mercredi 26 mars 2014

I live in Gingerbread House

Two guesses what these are for

In her first collection of journalistic essays, Marian Keyes has a chapter called: "Sackcloth, Ashes... and the Gym" (Under the Duvet: Notes on High Heels, Movie Deals, Wagon Wheels, Shoes, Reviews, Having the Blues, Builders, Babies, Families and other Calamities) (If that's not enough to make you go out and buy it, Marian Keyes is also the author of "Rachel's Holiday." Boom!) 

The whole collection is great, but that particular chapter stood out to me because it details something we all face: the guilt that accompanies a time of excess, the resolution to do better, the horror when we realize it's not as easy as we first thought. (In this case: Christmas and New Year overindulgence.) It starts on January 1st and lasts up to the end of the month, and then we all go back to our regular(ish) lives. 

What's not mentioned in the essay is the Spring Edition of that. Otherwise known as the race to fit into last year's summer clothes. It's not widespread - my blog feed is not yet overcrowded by people pledging to lose X amount of weight in 30 days, or run a marathon, but there is definitely some talking about eating "healthy" and cutting back on the "bad foods."

I'm not that immune to this. March was the month when my roommates and I spontaneously decided to have a "Sweets Bowl" on our living room table, where we would put all sorts of chocolates and cakes we got / made and didn't want to eat by ourselves. It was more than just bringing a treat because someone had a birthday, it was actively encouraging each other's sweet teeth. (Which is bad, because we're girls, and girls don't eat too many sweets, because gender stereotypes. Or something.)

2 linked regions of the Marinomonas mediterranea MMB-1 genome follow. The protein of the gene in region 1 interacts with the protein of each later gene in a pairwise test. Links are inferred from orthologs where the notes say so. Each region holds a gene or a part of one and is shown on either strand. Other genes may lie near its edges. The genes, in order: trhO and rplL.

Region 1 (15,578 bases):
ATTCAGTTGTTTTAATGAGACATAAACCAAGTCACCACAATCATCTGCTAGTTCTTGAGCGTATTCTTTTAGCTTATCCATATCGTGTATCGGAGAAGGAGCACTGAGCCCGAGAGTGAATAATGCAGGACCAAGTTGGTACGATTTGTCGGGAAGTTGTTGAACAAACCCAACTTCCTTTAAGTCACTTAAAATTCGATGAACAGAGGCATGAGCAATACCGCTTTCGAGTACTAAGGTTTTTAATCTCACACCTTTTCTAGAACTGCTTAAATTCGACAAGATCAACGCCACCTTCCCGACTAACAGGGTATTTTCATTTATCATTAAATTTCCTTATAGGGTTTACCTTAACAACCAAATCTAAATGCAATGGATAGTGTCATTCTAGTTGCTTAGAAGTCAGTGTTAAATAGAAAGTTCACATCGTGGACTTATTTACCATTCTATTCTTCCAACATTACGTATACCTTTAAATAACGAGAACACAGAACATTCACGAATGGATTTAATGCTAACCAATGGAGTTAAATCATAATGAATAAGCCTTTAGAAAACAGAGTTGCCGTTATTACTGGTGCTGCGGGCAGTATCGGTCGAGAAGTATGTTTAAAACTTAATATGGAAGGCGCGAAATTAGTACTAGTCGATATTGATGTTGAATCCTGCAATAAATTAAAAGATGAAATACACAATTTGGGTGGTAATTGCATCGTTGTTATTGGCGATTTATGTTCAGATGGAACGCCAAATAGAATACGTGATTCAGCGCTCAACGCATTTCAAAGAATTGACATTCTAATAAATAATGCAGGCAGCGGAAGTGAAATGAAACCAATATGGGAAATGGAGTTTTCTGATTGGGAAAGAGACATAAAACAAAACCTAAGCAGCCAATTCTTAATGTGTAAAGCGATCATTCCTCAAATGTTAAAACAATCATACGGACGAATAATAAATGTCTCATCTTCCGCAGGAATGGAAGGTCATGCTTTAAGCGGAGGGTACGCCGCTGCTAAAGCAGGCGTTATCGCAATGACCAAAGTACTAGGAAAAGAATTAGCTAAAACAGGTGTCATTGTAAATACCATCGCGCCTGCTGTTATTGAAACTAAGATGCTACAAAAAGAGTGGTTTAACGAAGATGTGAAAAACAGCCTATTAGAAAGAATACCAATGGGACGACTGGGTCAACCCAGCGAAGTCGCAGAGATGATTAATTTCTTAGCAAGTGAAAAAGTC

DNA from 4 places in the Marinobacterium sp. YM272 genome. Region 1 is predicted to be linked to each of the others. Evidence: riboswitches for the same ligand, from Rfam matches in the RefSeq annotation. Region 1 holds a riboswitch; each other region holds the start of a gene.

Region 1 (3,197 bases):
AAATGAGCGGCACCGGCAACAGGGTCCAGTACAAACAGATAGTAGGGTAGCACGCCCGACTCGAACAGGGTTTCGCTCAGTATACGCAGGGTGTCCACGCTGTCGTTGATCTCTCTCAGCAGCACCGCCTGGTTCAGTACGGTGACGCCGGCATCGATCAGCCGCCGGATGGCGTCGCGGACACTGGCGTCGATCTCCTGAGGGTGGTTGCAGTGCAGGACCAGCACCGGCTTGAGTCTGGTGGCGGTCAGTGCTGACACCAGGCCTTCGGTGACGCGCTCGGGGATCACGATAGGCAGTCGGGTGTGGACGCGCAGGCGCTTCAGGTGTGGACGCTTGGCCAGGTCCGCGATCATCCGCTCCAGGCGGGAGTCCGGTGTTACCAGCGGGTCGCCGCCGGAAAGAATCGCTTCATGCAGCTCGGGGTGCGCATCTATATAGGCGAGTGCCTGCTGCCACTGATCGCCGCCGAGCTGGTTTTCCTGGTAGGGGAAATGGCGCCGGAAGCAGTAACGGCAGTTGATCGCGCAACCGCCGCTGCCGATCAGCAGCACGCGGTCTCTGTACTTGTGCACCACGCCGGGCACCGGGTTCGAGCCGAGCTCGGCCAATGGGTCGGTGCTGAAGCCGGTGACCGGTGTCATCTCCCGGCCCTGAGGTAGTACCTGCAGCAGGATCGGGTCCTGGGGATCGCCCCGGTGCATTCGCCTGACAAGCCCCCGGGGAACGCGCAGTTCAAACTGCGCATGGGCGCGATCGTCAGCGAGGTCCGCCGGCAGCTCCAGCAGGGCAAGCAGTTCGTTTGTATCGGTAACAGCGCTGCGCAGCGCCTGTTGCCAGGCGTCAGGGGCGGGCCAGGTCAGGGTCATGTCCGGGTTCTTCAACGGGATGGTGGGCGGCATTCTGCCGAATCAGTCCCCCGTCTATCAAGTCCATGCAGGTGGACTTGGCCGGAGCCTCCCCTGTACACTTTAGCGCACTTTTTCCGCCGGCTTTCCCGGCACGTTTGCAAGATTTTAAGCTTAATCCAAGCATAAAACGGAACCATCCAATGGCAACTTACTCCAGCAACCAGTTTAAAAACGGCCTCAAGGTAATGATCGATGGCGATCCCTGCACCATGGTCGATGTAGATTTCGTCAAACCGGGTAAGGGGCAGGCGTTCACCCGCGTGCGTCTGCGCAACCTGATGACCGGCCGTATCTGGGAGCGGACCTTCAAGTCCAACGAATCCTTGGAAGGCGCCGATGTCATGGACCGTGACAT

I agree with Ana Mardoll's assertion that all food is technically healthy, as in it keeps you from dying from starvation, and I find that slapping a "healthy" or "diet" label on foods doesn't so much promote "good" eating habits as it makes us swap one binge food for another (and even then, what exactly does "diet" mean in this case? Are the sweeteners in Diet Coke necessarily better than regular ol' sugar?) (And don't even get me started on attributing labels like "good" and "bad" on eating. Just... don't.)

Linguistic specifications aside, I do understand what people mean behind that rather loaded shorthand: eating a little of everything, or prioritizing foods that ARE ingredients over foods that HAVE ingredients, get some gentle (GENTLE!) exercise in every day, and try to avoid emotional eating / eating because you're bored. You know. "Living a balanced life," as they call it. It's a very rational way to look at things.

Sadly, humans are not rational. We have bad days when it's easier to fall back on our old friends Chocolate and Crackers while watching Emma Approved back-to-back. We binge on pizza and chips and then feel bad about it, and we go on a run in the rain despite still being on the mend from a cold. We get carried away training and end up incapacitating ourselves for longer than we like, and we binge-eat some more, and then we feel even more terrible.

And the vicious circle continues.

I'm not even sure what the point of writing all of this is, except maybe as a reminder to myself not to get too carried away (because I am going to install some sort of spending ban on myself, and I know I'm going to include something food / sports related in it.) So there:

You (future me,) don't get carried away. 

Life's too good to guilt yourself.

I feel like I've already said that somewhere.

(I should note that the picture is a month old and that the JD is a prop I "borrowed." Just in case you were wondering.)

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